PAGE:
6. Walach’s more appropriate parameter “pain intensity” showed the most paradoxical results
Apart from his problematic “headache frequency”, Walach of course also registered the parameter “pain intensity” which is bet-ter adapted to permanent pain. As expected, this indicator re-acted more distinctly.
However, in contrast to the exceedingly high initial values of Walach’s “headache frequency”, the initial average pain intensity of his patients was much lower than in pure migraine studies. Walach reports only 15 mm on the VAS scale whereas Brigo indi-cates 87 mm and Straumsheim 53.7.  
This divergence can again be explained by Walach’s mix of mi-graine and permanent tension headache patients. Chronic tension headache never usually reaches the very high pain score of se-vere migraine attacks. What is more, the migraine patients’ days free of symptoms may even have been registered as zero pain-values. If this were the case, the sensitivity of the Munich study would have decreased even further.
Be that as it may, in spite of its very low basic value, Walach’s more reliable parameter “pain intensity” yielded a clearer result than his “headache frequency”. However, this made the para-doxes in his study more apparent in equal measure: During the observation period, there was an even more pronounced increase in the pain score of the placebo group from 15 to 20 mm VAS whereas verum once more remained practically stable.  Then, in the treatment phase, the comparison group showed a consider-able reduction of 23.5% from this elevated basic value. This is decidedly more than the 6% displayed in “headache frequency”. Verum, on the other hand, only showed 7.5% reduction in pain intensity which is also somewhat more than in “headache fre-quency” (6%) but at this point clearly less than the placebo group.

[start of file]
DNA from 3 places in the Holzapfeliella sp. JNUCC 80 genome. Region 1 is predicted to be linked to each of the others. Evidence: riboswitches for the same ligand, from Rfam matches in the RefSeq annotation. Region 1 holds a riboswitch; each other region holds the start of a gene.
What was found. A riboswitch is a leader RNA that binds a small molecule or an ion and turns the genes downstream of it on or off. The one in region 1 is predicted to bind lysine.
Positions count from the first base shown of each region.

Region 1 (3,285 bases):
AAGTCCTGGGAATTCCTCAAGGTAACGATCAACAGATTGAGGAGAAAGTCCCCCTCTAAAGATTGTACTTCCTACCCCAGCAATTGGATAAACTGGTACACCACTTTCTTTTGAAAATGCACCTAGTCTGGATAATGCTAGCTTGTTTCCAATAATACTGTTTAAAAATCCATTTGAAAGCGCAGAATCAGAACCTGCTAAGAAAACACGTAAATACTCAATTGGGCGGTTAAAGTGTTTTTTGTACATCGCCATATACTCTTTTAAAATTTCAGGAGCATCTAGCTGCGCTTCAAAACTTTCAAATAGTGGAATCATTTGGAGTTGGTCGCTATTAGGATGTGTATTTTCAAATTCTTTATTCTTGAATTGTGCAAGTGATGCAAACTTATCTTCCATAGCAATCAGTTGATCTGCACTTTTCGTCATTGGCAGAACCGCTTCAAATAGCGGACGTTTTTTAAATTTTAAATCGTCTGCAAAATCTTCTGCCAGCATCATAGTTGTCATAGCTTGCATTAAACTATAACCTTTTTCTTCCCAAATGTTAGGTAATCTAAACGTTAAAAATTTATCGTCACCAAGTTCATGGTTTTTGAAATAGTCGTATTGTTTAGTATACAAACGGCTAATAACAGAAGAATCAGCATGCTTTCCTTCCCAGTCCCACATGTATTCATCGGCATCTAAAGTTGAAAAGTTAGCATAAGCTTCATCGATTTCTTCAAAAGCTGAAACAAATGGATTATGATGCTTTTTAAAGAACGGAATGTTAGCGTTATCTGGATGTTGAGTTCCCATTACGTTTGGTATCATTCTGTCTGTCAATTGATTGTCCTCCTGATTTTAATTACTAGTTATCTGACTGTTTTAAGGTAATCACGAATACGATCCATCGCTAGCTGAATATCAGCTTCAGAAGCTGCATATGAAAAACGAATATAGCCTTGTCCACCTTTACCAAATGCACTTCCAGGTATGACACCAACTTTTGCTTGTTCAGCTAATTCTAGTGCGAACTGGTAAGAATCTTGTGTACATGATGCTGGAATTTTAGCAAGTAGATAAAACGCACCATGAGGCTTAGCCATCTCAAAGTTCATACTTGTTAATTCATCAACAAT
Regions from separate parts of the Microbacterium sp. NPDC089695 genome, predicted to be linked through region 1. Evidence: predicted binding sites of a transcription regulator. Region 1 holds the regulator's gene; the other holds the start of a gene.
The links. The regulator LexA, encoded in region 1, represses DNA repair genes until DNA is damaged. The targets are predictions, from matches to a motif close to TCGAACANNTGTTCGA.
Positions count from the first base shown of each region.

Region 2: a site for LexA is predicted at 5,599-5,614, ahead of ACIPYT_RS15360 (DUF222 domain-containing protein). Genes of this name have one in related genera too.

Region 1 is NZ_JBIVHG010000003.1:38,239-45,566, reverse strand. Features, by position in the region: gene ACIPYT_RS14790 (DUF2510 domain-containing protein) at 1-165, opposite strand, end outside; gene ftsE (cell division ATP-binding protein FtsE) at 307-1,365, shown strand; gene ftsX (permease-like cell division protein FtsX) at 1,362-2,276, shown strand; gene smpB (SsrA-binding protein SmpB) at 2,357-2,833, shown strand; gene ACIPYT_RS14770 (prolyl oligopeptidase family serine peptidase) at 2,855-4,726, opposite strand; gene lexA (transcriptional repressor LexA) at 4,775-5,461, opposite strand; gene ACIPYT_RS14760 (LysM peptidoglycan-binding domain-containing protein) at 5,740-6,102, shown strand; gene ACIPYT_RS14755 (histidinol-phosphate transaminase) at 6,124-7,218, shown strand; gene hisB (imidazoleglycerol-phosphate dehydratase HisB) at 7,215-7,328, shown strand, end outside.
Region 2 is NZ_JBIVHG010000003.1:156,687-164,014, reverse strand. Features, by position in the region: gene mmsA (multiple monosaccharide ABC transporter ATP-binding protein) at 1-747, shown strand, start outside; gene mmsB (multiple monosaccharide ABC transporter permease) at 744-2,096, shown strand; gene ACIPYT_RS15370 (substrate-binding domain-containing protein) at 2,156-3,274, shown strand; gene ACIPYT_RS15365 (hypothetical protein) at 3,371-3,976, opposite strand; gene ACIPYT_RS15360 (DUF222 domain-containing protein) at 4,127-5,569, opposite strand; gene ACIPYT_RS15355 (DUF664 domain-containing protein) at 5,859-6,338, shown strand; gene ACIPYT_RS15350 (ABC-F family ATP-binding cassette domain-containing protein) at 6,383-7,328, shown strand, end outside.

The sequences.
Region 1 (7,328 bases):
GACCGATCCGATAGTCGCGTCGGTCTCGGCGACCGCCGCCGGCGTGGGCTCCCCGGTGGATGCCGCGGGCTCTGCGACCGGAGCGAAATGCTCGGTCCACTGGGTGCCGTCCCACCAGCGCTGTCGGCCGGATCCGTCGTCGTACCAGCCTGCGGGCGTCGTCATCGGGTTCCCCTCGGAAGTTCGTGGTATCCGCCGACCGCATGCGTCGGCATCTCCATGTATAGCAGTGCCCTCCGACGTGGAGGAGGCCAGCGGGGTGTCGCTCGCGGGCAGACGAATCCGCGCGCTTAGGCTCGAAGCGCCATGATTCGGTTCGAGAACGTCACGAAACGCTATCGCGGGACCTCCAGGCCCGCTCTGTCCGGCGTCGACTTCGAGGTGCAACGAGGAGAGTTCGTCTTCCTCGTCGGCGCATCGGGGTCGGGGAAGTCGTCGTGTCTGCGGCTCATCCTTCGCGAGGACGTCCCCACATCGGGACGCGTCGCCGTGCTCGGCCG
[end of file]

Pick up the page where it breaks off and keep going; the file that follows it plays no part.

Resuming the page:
If placebo shows better results than verum in a study, this must be due to one of the following two causes:
1. A hidden artefact of randomization makes the placebo group decidedly more sensitive to positive environmental factors of the study than verum. In this case the trial concerned evidently be-comes useless.
2. The verum medication has caused a real aggravation. Natu-rally, this can happen, particularly in a homeopathic trial. But in this case correct application of the well-selected remedy and ap-propriate length of the study make it possible to avoid this error.
These two factors can have a combined effect of course. In the following, we will show that this was most probably the case in Walach’s study.

7. An obvious error in randomization
The complicated process of randomization is carefully documented in Walach’s study. Unfortunately, it resulted in a rather considerable difference in the size of the groups. Of the total 98 patients, 61 were allocated to the verum group, compared to only 37 in the placebo collective. This disequilibrium made the study more susceptible to artefacts from the outset.
Walach had already noted an apparent lack of clinical homogene-ity in his two groups. Before the trial, 75% of the verum group were taking allopathic remedies whereas this was only the case with 58% of the placebo group.  The authors of the Munich study were unable to state a reason for this discrepancy.
Another inconsistency which corresponds to that mentioned above is not noted however. Before the trial, 27% of the placebo pa-tients underwent psychotherapy or similar psychosomatic treat-ment compared to just half of that amount (14%) in the verum group.
So in spite of the careful randomization, in the small comparison group we find a clear tendency to prefer psychotherapy to drugs. How can this be explained? A look at the distribution of the occupational groups among verum and placebo gives us the clue to this strange phenomenon. Through a very rare coincidence, with the almost incredible low probability of only about 1:350, all the patients belonging to creative-artistic professions (art, media etc.) happened to be allocated to Walach’s small placebo group.  As a result, these six people represented the second largest occupational group  in the comparison group of only 37 patients.
Consequently, the verum group was dominated by more prosaic people tending to practise rather down-to-earth professions.  As artists professionally have to be more sensitive than other people, this group difference most probably explains the increased psy-chosomatic susceptibility of the placebo collective which - amongst other things - made it prefer psychotherapy to drugs.